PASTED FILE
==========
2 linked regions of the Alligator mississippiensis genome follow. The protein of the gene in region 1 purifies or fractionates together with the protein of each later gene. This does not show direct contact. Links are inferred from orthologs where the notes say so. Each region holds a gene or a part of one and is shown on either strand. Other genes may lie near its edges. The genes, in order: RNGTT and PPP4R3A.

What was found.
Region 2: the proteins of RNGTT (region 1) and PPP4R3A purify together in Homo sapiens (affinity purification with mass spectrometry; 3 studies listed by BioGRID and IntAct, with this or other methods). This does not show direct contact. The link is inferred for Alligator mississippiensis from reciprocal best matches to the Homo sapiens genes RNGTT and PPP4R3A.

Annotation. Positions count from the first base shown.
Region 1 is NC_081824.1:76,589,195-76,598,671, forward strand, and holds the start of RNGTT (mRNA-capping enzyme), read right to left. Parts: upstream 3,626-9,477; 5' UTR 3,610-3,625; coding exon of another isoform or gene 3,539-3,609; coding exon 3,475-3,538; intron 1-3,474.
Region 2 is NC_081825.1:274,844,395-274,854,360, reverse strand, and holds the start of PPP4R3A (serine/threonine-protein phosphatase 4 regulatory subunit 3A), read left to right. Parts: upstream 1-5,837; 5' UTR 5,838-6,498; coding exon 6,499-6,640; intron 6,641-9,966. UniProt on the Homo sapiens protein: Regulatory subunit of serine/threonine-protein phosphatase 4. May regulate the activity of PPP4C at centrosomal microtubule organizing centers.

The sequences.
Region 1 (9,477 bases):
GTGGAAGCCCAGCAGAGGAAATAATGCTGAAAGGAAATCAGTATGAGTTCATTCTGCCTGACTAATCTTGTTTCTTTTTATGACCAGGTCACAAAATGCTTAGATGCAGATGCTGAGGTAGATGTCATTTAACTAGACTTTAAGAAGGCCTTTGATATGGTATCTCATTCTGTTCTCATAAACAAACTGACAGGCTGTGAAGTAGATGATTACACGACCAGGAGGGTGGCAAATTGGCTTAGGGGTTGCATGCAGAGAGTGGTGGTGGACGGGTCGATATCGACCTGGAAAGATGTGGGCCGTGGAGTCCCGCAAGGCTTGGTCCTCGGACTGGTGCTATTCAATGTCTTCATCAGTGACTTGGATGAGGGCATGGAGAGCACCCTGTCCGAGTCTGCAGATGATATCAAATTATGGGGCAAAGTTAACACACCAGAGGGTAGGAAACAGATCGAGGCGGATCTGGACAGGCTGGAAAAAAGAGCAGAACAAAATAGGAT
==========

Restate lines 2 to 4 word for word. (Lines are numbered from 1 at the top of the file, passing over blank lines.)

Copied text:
What was found.
Region 2: the proteins of RNGTT (region 1) and PPP4R3A purify together in Homo sapiens (affinity purification with mass spectrometry; 3 studies listed by BioGRID and IntAct, with this or other methods). This does not show direct contact. The link is inferred for Alligator mississippiensis from reciprocal best matches to the Homo sapiens genes RNGTT and PPP4R3A.

Annotation. Positions count from the first base shown.